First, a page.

People who think depression is a choice, take a second to think. How would it feel to wake up and not having the emotional strength to face people? To think that time is just passing by with no real reason? To feel so alone even when you are sitting in a room full of people? To have to put on a face and hide your feelings because in your mind you think no one would care anyway? To lose friends because you can’t find the strength to go out and you can’t physically be ‘happy’? To cry yourself to sleep, hoping you wouldn’t wake up then when you do you are exhausted from the night before, and it all starts again? You try to hide your feelings hoping no one would notice. Now tell me why someone would choose that? Depression is an illness, not a choice. If you have, or you know someone who suffers from depression, it’s one thing to reblog this, another to actually understand it.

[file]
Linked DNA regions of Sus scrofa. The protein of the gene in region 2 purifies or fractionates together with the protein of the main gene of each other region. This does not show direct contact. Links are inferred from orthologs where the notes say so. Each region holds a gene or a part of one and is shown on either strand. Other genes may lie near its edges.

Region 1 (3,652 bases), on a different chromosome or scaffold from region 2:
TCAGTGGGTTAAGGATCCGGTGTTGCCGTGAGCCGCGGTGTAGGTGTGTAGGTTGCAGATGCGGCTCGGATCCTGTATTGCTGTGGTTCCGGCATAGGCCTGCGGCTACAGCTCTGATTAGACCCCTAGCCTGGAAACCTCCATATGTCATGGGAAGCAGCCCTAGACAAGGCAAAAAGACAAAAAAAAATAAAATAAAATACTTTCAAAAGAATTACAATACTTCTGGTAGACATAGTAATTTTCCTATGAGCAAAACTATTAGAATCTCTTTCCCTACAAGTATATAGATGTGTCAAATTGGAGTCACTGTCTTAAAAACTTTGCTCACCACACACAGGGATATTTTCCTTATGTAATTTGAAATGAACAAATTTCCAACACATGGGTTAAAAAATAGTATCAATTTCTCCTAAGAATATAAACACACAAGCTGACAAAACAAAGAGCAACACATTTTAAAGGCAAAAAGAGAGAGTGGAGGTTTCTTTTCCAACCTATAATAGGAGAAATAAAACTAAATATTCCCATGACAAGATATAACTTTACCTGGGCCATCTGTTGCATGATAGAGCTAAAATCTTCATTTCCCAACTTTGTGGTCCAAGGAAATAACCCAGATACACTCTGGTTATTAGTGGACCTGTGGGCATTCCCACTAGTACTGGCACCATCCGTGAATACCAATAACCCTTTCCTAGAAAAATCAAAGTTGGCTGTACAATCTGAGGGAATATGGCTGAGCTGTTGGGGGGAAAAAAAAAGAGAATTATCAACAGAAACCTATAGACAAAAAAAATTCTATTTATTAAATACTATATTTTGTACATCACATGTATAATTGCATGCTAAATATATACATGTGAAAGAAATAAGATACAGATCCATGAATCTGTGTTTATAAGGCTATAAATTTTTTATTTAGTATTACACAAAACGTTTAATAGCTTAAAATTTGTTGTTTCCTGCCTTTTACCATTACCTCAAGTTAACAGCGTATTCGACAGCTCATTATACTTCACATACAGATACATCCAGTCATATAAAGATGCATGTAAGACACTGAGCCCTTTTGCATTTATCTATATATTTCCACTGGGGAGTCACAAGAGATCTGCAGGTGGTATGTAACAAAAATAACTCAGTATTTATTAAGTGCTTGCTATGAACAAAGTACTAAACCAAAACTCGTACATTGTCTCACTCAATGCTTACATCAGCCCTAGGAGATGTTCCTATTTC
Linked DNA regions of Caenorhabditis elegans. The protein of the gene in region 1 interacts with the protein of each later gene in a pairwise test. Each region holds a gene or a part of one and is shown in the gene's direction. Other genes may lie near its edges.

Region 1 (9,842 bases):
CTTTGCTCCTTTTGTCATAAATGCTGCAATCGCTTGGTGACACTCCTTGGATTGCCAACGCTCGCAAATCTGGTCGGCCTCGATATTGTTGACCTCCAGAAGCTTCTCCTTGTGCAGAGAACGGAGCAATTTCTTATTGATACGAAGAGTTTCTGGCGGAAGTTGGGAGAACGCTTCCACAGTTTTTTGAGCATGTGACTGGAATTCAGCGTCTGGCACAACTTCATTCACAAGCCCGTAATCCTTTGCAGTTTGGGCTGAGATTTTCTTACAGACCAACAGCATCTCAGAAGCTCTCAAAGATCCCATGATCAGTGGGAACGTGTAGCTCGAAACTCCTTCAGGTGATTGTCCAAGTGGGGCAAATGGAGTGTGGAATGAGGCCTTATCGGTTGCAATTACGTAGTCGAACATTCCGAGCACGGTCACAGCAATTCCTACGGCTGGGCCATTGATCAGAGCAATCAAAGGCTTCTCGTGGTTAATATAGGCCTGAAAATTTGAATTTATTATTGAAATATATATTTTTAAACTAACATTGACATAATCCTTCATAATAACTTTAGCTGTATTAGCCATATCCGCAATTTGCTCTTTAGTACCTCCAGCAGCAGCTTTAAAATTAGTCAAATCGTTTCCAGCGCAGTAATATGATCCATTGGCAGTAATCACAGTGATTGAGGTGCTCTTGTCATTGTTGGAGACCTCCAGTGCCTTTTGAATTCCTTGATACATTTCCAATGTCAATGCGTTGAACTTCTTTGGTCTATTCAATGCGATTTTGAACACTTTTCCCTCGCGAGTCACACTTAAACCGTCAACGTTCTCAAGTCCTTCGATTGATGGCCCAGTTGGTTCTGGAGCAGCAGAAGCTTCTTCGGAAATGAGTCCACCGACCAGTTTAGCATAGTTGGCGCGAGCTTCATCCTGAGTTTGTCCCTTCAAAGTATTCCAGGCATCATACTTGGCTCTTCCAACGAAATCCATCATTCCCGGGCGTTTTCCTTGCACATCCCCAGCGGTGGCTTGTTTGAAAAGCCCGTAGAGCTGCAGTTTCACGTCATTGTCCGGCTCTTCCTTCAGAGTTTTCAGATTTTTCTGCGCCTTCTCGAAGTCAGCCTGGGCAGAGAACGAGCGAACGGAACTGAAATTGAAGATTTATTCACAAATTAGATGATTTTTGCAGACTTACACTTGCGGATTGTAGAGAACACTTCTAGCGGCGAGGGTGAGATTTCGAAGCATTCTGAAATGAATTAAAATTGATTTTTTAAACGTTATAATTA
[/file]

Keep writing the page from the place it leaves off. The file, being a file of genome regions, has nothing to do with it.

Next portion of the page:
I respectfully disagree, and I speak from experience, and not conjecture. Depression itself may not be the choice you’ve made, but everything that you’ve given up on that provided you with any sense of inspiration or purpose in your life is what leads to the depression. Depression is not an illness, it’s a symptom. A symptom of choices and a symptom of fears, but in itself is not a choice nor an illness.
Just because we have no conscious reason to be optimistic doesn’t mean that such reason does not exist. When we cloud our minds with everything that did not work out, and every person that did not respond as we wished they would, we see the gloom instead of the silver linings. Our need for affirmation and significance drives us to betray ourselves in trying to please others beyond that which is fair, in the hope that they will show us the appreciation and acceptance that we desire from them. When they don’t, we question our self-worth and our significance to them and everyone else. That’s when depression sets in.
Show me a depressed baby and I’ll reconsider my views, but depression is never present in a human before they reach the age of reason or logic. Before that, they don’t know how to judge themselves based on the hypocrisy of others. This is a unique skill that society indoctrinates in us, with us being the very core of that same society. We are our own biggest fools, because we’re more often the architects of our demise before we’re the architects of our success.